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Rear View

Richard Bartholomew’s writings provide an insight into Indian art from the ‘50s to the ‘70s.

Written by Vandana Kalra | Published: September 30, 2012 1:35:10 am

Richard Bartholomew’s writings provide an insight into Indian art from the ‘50s to the ‘70s

India of the ’50s was a place of numerous transitions,and that was the case in art as well. In the newly independent nation where artists were still trying to develop a language of their own,a young lad was documenting their growth. He was not chronicling it,but commenting on it — tracing its placement and evolution. Richard Bartholomew did not laud all,but had an opinion to share. As an artist-photographer,he was one of them,but he was also a critic.

Now,27 years after his demise,his son Pablo Bartholomew has published his select writings and photographs in a book called Richard Bartholomew – The Art Critic (Rs 3,000). “This book needs to be out… More importantly,to allow this man to breathe his words and as a toast to all those who have passed on and to the ones surviving; friends who have been waiting for these words,” says Pablo,flipping through the pages of the publication that takes forward the 2010 publication A Critic’s Eye.

Almost a decade in the making,the book provides an insight into Indian art from the ’50s to the ’70s,from Richard’s perspective. He urges for functional criticism and,among other things,observes how artists responded to the rise of the middle class. Amrita Sher-Gil was a “pioneer” and MF Husain’s Zameen was “a symphony in five movements”. If in an article in 1961,Richard noted that Satish Gujral’s paintings interpreted “the temper of the times”,in 1975-76,he observed that Ram Kumar’s “world picture has not changed since the ’50s,his imagery has undergone a process of synthesis,refinement and rarefication”. In 1959,Richard had predicted that Anjolie Ela Dev will “join the rank of our very best painters”.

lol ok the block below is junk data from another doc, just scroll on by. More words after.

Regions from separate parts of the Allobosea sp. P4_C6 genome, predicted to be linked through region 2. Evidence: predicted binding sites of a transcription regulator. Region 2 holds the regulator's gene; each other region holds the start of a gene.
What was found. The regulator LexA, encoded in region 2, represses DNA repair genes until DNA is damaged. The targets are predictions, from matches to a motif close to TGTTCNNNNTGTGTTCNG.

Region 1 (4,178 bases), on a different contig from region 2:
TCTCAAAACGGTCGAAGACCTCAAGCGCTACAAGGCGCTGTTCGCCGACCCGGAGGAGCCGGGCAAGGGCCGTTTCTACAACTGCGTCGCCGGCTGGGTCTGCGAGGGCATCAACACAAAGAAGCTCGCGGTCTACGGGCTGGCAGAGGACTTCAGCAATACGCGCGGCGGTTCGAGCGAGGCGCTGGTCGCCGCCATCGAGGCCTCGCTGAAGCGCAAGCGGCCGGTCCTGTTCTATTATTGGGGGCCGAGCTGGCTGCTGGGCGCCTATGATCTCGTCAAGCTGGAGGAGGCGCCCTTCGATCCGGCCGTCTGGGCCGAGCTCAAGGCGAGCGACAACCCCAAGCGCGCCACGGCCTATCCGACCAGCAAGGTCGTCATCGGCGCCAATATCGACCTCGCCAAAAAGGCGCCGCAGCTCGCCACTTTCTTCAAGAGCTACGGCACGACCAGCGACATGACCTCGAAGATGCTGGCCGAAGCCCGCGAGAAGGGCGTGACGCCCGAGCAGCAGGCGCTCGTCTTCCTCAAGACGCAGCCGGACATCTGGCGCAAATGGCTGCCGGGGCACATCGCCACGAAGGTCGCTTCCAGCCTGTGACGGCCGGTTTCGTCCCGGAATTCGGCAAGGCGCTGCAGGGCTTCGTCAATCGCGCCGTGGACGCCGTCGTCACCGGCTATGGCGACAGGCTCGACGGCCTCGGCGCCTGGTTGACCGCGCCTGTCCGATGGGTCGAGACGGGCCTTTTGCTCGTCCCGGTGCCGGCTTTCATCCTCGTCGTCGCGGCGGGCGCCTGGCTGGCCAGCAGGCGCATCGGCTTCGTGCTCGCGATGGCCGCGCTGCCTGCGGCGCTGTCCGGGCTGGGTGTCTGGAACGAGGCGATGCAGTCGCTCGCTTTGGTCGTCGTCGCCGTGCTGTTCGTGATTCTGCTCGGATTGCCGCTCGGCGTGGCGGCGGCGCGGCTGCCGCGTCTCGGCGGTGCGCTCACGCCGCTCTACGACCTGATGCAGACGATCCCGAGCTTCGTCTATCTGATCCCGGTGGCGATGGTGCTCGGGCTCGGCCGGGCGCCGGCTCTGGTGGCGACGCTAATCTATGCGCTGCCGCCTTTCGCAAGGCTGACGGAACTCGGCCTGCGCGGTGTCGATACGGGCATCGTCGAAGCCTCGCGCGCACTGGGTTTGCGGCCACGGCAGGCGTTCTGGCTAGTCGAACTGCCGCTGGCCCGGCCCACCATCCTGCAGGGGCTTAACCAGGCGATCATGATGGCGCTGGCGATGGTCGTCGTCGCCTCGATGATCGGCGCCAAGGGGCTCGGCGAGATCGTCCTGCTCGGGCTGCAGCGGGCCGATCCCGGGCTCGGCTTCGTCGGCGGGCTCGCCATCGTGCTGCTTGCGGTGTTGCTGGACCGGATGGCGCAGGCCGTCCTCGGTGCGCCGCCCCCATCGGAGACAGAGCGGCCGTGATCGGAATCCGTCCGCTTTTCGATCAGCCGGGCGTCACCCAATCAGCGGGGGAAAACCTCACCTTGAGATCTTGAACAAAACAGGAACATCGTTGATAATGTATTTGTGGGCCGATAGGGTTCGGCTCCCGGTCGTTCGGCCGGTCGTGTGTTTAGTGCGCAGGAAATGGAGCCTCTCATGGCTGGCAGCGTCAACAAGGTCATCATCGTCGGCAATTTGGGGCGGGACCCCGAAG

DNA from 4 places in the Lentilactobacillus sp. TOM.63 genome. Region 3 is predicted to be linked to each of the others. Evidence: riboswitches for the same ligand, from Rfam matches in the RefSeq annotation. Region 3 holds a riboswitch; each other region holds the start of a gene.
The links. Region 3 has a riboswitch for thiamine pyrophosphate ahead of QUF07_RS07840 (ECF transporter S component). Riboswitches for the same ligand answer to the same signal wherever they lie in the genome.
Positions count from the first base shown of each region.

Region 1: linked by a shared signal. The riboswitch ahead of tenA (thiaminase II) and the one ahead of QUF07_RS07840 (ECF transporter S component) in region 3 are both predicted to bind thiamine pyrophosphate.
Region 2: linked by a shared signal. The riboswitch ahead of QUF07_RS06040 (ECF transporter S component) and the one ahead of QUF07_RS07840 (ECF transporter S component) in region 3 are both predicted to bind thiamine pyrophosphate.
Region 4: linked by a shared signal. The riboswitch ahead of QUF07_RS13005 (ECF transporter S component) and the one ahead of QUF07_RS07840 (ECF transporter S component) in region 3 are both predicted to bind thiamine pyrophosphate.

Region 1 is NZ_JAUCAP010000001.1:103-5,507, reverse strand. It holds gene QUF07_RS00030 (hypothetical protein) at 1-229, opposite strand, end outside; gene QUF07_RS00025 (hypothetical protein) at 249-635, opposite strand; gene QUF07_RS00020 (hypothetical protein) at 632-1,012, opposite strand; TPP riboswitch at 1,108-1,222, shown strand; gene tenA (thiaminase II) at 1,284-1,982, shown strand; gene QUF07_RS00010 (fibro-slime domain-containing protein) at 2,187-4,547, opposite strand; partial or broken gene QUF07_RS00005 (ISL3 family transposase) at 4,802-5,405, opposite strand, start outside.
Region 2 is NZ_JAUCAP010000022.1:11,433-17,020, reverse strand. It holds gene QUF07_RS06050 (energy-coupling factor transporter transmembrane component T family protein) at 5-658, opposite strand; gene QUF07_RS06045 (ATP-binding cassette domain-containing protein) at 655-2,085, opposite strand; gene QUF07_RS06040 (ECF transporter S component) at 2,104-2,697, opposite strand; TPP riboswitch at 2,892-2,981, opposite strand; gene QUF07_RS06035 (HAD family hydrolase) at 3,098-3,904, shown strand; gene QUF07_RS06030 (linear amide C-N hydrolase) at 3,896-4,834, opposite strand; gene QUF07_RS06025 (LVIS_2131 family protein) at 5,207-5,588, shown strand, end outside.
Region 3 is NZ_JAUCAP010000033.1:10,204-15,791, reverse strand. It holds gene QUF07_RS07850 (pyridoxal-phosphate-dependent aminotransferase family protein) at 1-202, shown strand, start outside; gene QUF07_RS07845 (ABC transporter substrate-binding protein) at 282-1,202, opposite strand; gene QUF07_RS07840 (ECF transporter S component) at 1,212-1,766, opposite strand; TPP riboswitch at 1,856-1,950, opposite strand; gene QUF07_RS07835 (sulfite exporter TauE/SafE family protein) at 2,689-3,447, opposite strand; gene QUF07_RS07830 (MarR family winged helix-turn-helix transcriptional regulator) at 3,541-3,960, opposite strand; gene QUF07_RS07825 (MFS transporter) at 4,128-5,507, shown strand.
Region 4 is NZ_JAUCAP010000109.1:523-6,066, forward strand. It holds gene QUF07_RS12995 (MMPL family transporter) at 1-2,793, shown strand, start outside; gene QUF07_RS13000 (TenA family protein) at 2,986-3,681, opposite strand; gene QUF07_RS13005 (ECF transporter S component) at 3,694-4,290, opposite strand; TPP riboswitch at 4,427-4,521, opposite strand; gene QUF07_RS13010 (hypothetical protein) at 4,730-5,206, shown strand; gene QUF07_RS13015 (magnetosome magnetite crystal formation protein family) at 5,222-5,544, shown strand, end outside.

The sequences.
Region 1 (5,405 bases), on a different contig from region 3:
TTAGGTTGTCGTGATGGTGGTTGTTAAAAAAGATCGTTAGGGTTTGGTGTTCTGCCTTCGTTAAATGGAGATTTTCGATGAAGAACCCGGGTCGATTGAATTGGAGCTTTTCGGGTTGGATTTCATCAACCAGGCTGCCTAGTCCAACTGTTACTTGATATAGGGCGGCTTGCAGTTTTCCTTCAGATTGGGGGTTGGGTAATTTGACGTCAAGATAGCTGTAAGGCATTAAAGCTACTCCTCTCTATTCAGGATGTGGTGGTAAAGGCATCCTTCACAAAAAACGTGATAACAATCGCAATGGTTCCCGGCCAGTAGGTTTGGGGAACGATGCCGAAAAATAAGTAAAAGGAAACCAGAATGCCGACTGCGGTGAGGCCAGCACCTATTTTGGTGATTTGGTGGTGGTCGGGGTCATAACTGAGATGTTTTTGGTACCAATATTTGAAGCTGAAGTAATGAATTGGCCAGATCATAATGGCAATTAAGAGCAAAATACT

For Richard himself,art seemed a natural course. Delhi became his home after he fled Burma in order to escape the Japanese invasion during World War II. This is where he found his love,Rati Batra,and his passion for the lens and the pen. Of the thousands of photographs he took,the publication comprises few — a 1968 print has an audience member holding the floodlight at Shridharani Art Gallery,as Husain paints live; in another one,VS Gaitonde is seen with Jatin Das and his wife Varsha and daughter Nandita. FN Souza is photographed with his then wife Barbara Zinkant; and GR Santosh and Shobha Broota and her daughter Sakshi are seated together in a train. Richard’s sons Pablo and Robin sit attentively as Jeram Patel puts his painting on fire at a time when he extensively worked on thick plywood with a blowtorch. Rati is seen talking to Tyeb Mehta in one frame,and she is seen with A Ramachandran and his wife Chameli in another.

Neatly divided into phases,the ’70s mark the end. This chronicles Richard’s stint as the secretary of the Lalit Kala Akademi. The man who had been most critical of the “orthodoxies” of new institutions of independent India,had surprised many with the decision. “Let us say that he felt the need to take up the task of public rectification; but let us also admit that in the later years,there may have been a personal need for authority and command,security and status — of a kind that journalistic art criticism,and odds and ends of curating,had ceased to provide,” notes Geeta Kapoor in an essay in the book.

In Richard’s writings,he seeks a change. Perhaps,this was his own change to bring about a change.

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